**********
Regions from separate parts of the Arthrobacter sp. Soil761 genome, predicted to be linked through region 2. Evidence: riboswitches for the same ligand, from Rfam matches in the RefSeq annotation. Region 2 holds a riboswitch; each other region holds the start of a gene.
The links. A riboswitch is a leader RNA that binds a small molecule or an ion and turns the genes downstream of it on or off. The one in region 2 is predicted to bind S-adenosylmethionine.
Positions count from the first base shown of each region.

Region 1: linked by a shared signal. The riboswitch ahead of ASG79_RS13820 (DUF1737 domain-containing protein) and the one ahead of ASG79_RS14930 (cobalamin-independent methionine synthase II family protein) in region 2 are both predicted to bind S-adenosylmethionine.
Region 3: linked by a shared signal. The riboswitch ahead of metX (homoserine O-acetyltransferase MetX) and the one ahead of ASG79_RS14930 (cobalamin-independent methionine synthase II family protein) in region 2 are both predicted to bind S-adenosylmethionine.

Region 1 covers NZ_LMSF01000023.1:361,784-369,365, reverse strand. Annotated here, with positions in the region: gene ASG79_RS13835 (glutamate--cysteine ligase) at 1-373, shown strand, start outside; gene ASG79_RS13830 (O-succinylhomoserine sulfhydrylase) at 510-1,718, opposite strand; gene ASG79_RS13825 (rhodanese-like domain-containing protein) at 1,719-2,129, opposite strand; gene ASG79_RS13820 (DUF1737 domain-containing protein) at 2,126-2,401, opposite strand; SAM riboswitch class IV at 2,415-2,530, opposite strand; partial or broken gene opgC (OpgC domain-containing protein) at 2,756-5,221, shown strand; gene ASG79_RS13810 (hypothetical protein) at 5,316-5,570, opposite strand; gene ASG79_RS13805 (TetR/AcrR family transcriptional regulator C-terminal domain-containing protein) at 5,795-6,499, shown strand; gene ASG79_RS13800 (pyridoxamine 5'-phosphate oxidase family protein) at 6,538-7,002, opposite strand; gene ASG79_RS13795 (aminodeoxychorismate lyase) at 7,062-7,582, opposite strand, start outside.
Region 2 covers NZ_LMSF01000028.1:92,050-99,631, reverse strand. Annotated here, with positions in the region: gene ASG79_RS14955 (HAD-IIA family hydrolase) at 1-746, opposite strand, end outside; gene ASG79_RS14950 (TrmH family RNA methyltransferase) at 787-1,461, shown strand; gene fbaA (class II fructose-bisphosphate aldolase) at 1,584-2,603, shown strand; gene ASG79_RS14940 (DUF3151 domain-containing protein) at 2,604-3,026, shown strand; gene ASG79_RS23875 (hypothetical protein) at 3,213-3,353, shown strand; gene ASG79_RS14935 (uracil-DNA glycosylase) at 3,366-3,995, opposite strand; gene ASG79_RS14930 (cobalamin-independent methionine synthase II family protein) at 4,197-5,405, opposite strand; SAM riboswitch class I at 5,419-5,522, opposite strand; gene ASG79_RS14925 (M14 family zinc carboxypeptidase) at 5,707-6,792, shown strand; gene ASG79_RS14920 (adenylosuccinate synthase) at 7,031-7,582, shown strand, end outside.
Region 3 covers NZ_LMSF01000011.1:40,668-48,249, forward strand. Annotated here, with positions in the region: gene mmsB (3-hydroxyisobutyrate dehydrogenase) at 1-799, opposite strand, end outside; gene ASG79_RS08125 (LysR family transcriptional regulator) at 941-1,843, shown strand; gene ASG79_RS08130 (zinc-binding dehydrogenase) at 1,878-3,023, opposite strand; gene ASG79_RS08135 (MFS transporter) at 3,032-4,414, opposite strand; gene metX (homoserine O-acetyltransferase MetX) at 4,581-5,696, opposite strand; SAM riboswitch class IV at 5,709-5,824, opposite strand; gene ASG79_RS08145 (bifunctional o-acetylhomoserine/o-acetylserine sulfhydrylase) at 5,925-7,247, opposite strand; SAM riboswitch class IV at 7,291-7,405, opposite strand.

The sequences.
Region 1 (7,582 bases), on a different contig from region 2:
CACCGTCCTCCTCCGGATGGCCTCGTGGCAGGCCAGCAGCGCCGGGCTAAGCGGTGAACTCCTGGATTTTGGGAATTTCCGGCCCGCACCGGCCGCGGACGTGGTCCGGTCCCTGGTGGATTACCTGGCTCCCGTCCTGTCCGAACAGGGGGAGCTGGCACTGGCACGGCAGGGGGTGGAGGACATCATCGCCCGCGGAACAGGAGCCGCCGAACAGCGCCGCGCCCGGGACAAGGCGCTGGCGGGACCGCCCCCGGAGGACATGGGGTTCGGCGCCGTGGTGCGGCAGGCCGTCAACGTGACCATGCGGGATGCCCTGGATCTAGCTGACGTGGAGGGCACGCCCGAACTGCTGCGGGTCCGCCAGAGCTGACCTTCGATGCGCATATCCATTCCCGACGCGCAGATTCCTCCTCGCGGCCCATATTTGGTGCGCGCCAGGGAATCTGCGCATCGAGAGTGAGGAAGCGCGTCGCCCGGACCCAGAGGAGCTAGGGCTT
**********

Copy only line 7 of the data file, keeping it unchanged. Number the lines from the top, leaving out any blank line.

Region 2 covers NZ_LMSF01000028.1:92,050-99,631, reverse strand. Annotated here, with positions in the region: gene ASG79_RS14955 (HAD-IIA family hydrolase) at 1-746, opposite strand, end outside; gene ASG79_RS14950 (TrmH family RNA methyltransferase) at 787-1,461, shown strand; gene fbaA (class II fructose-bisphosphate aldolase) at 1,584-2,603, shown strand; gene ASG79_RS14940 (DUF3151 domain-containing protein) at 2,604-3,026, shown strand; gene ASG79_RS23875 (hypothetical protein) at 3,213-3,353, shown strand; gene ASG79_RS14935 (uracil-DNA glycosylase) at 3,366-3,995, opposite strand; gene ASG79_RS14930 (cobalamin-independent methionine synthase II family protein) at 4,197-5,405, opposite strand; SAM riboswitch class I at 5,419-5,522, opposite strand; gene ASG79_RS14925 (M14 family zinc carboxypeptidase) at 5,707-6,792, shown strand; gene ASG79_RS14920 (adenylosuccinate synthase) at 7,031-7,582, shown strand, end outside.